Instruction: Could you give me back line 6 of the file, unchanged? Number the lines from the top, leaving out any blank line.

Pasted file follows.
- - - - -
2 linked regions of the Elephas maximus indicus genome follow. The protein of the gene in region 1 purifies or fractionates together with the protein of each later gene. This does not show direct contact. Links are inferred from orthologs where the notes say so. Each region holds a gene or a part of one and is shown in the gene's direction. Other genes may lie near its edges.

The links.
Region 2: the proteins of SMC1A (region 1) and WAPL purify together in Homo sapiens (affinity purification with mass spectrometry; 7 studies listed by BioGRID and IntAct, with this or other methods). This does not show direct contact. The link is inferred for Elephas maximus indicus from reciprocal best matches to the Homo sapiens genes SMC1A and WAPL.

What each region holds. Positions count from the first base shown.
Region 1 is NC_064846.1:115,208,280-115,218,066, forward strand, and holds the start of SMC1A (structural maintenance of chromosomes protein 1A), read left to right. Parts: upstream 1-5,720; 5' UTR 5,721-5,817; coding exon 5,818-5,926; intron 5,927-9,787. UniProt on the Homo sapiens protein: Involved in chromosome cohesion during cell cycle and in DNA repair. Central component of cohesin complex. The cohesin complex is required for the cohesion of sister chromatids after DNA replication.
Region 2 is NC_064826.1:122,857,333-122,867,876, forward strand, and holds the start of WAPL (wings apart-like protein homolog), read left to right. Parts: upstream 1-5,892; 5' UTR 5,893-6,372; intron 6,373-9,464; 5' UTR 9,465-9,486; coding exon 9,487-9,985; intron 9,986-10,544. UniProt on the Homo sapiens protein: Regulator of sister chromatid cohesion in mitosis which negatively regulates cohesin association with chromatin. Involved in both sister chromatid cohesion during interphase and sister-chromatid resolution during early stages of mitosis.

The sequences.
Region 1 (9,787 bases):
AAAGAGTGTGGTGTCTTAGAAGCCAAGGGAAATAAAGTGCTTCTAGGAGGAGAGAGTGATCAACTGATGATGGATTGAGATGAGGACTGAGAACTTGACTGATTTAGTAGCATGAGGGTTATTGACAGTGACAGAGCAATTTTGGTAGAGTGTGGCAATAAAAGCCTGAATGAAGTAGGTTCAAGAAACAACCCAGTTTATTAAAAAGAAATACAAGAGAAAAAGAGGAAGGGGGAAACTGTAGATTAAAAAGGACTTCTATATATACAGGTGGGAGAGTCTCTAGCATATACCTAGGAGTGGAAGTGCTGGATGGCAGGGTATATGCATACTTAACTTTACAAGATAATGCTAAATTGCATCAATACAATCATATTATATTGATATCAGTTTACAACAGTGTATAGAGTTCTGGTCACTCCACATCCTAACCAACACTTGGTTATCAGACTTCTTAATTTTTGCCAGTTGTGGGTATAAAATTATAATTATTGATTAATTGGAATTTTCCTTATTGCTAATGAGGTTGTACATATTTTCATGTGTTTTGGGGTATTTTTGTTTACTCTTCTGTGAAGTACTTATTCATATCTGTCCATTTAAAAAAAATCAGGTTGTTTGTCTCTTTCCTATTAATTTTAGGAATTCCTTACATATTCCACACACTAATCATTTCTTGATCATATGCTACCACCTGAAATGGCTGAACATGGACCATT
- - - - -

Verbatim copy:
Region 2 is NC_064826.1:122,857,333-122,867,876, forward strand, and holds the start of WAPL (wings apart-like protein homolog), read left to right. Parts: upstream 1-5,892; 5' UTR 5,893-6,372; intron 6,373-9,464; 5' UTR 9,465-9,486; coding exon 9,487-9,985; intron 9,986-10,544. UniProt on the Homo sapiens protein: Regulator of sister chromatid cohesion in mitosis which negatively regulates cohesin association with chromatin. Involved in both sister chromatid cohesion during interphase and sister-chromatid resolution during early stages of mitosis.